After his administration seemed to dither and slow-roll the issue in its first six months, President Trump came out today and made his announcement: no transgender troops in the military.
This is the right call. More on that in a moment. Here is how Trump described it:
In a series of tweets, he wrote:
“After consultation with my Generals and military experts, please be advised that the United States Government will not accept or allow…Transgender individuals to serve in any capacity in the U.S. Military. Our military must be focused on decisive and overwhelming..victory and cannot be burdened with the tremendous medical costs and disruption that transgender in the military would entail. Thank you.”
Trump is making himself an outrage magnet here (which is what I think he’s also doing with his seemingly inexplicable rhetoric war “against” Jeff Sessions). He’s taking responsibility for the call, and visibly making it himself. He implies that his generals and experts concur with him, but he doesn’t say he’s making the decision based on their advice.
Aside from the howling indignation of the progressive left, most Americans will be relieved by this eminently sensible decision. I wrote about the counterproductive nature of the “transgenders in the military” proposition last year, and nothing has changed since then.
It’s not just that the military’s preparations for adapting to transgender servicemembers have been troubling and evidently unworkable. (E.g., unclothed biological males showing up in women’s showers and latrines, and women just having to deal with it – without complaint, lest they be deemed bigots and haters.)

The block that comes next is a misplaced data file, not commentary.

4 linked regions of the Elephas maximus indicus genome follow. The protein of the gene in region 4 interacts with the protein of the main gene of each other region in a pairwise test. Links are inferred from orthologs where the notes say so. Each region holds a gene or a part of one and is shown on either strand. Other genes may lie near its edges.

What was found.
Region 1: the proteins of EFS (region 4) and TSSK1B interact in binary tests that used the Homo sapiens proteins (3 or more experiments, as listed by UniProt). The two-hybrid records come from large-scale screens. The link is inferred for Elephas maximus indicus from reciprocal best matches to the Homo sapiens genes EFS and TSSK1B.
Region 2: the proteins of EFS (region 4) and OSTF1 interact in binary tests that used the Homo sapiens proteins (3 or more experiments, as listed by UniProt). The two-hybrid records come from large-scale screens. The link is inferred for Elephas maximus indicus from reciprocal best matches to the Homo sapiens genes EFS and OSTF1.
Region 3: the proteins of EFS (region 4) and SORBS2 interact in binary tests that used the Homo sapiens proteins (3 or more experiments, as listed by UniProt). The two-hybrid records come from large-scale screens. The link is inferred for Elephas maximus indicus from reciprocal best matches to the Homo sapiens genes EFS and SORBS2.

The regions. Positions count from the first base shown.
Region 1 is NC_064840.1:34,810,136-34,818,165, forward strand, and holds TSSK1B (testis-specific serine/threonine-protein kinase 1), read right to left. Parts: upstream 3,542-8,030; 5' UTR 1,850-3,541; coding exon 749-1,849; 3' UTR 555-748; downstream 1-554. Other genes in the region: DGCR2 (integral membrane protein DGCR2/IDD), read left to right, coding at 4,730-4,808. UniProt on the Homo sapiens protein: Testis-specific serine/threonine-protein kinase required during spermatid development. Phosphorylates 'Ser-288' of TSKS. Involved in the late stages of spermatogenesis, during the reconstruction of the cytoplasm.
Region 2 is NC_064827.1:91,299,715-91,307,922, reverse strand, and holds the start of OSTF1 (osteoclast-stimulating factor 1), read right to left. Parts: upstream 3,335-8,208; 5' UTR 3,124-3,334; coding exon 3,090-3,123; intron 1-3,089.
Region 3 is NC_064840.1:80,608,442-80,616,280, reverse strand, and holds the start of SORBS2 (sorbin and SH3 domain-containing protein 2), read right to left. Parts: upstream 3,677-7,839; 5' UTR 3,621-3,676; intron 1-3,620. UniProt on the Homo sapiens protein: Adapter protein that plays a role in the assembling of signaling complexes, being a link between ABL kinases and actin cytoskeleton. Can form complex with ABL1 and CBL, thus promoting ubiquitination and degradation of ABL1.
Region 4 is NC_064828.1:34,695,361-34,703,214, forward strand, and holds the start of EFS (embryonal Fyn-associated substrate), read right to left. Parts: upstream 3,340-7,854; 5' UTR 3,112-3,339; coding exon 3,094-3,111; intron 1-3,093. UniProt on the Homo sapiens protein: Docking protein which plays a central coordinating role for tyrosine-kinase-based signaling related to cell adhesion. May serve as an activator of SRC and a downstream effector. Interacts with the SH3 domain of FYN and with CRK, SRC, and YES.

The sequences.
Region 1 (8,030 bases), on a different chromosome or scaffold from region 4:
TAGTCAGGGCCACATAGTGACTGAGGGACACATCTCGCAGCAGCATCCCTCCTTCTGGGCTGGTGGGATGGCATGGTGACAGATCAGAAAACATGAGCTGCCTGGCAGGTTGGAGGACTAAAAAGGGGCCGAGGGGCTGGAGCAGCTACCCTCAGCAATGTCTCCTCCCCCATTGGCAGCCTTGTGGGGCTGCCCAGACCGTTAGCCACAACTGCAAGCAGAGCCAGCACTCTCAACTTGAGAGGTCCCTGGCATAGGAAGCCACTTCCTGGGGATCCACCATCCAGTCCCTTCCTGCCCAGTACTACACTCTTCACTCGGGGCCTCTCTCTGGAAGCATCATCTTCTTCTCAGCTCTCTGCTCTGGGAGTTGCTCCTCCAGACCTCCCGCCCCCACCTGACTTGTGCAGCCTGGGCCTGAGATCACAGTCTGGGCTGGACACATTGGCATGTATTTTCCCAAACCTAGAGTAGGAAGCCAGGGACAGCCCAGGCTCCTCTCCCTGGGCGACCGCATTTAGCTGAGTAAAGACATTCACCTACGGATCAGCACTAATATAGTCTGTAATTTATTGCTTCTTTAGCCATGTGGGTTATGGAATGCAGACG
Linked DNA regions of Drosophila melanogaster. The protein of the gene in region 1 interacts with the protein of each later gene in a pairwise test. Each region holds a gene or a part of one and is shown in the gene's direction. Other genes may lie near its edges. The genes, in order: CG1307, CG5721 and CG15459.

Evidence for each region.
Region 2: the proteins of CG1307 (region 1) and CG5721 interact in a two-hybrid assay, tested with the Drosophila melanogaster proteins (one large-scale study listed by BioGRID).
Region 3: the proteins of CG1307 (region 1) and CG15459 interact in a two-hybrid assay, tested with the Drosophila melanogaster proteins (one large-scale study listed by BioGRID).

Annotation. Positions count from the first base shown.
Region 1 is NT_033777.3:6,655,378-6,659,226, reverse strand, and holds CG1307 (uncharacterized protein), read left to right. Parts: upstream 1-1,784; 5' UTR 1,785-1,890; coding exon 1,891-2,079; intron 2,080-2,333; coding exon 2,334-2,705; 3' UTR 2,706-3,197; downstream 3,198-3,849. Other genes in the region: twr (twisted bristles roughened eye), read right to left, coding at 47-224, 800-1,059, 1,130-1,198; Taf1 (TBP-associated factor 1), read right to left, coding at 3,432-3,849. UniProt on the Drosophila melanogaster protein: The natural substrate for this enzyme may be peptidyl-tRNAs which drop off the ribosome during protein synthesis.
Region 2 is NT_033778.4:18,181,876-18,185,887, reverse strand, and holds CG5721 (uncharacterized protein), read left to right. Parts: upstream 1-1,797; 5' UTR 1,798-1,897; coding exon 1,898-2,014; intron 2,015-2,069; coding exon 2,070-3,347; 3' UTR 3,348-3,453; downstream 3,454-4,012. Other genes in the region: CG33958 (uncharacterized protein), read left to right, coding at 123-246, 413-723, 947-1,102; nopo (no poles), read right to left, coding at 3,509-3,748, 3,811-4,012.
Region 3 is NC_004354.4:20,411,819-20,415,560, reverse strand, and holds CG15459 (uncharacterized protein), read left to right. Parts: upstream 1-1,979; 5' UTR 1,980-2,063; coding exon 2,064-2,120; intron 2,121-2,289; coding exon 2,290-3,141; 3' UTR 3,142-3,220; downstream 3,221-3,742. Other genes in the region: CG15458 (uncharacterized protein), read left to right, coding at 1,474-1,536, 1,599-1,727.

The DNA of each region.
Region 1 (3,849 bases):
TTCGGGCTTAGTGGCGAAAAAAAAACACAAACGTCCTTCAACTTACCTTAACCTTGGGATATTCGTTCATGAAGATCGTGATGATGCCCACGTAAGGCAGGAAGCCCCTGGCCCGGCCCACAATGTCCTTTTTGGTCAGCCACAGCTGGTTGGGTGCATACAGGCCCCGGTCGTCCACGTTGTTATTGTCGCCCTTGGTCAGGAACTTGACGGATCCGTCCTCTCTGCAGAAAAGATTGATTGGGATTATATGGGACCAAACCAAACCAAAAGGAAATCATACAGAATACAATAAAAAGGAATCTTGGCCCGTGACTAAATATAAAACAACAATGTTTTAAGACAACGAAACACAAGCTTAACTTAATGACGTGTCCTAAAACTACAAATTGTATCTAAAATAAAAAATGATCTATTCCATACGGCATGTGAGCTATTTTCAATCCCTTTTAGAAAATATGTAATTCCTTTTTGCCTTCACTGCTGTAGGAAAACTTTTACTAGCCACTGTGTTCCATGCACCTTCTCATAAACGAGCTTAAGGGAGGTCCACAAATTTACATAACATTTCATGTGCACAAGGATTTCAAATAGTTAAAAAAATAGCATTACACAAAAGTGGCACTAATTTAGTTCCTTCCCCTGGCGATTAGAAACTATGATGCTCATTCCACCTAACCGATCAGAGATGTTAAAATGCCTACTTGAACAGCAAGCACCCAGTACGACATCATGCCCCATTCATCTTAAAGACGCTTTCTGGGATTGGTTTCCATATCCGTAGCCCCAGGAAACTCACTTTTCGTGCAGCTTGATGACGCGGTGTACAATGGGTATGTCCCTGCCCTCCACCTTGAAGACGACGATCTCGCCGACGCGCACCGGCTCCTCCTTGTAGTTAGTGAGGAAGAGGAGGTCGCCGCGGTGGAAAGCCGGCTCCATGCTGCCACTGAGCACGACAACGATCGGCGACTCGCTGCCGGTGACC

It’s that the whole enterprise would have the military absorbed in an open-ended social experiment that has no applicability whatsoever to national defense. The idea, just for starters, that our national defense dollars should be spent on sex-reassignment surgery for people who consider themselves transgender is, quite literally, insane.
So is the idea that the military services should have to tiptoe around transgenders, allowing them to do whatever they are most comfortable with rather than participating in required evolutions on the same basis as everyone else. If your psychological state is such that you can’t participate in military activities on the same basis as everyone else – with uniformity of expectations, putting the mission and the team first – then the military doesn’t need you.
That’s why I wrote in 2016 that the military doesn’t need, and will never need, transgender service members. It bears repeating that this is in no way a statement of hostility toward transgender people – any more than it’s a statement of hostility toward paraplegics to say that the Navy SEALs or the Army Rangers will never need their uniformed service.
There is perhaps a case to be made for accepting post-reassignment transgender people, although even that is questionable. There is no reason for the military to take on the burdens of special medical provisions for people who don’t fit the overwhelmingly normal physical profiles of men and women. The military excludes a lot of people for reasons of physical condition, precisely because such conditions limit a potential service member’s eligibility for assignments, and because paying for their upkeep is relatively expensive.
But there’s also the problem that “transgender” is – according to its political proponents – a proposition so “fluid” and multifarious that it can’t be pinned down. The comparatively simple concept of a man becoming a woman is, according to this gender ideology, too simple and binary. Across America, in the halls of academia and media – and now even public records like driver’s licenses – the case is made that “gender is not binary,” but rather is “fluid,” and can mean anything you feel like it means at the moment (or nothing, if that’s how you feel too).
There is no way the military can function, if it has to keep up with such a randomly moving goalpost. There is no reason why it should have to try. The military is there to fight and win when we have to go to war, period. If we want a military that functions, the last thing we should do is mandate its acceptance of a tiny number of candidates whose inability to put the mission before their personal issues would create problems out of all proportion to their contribution.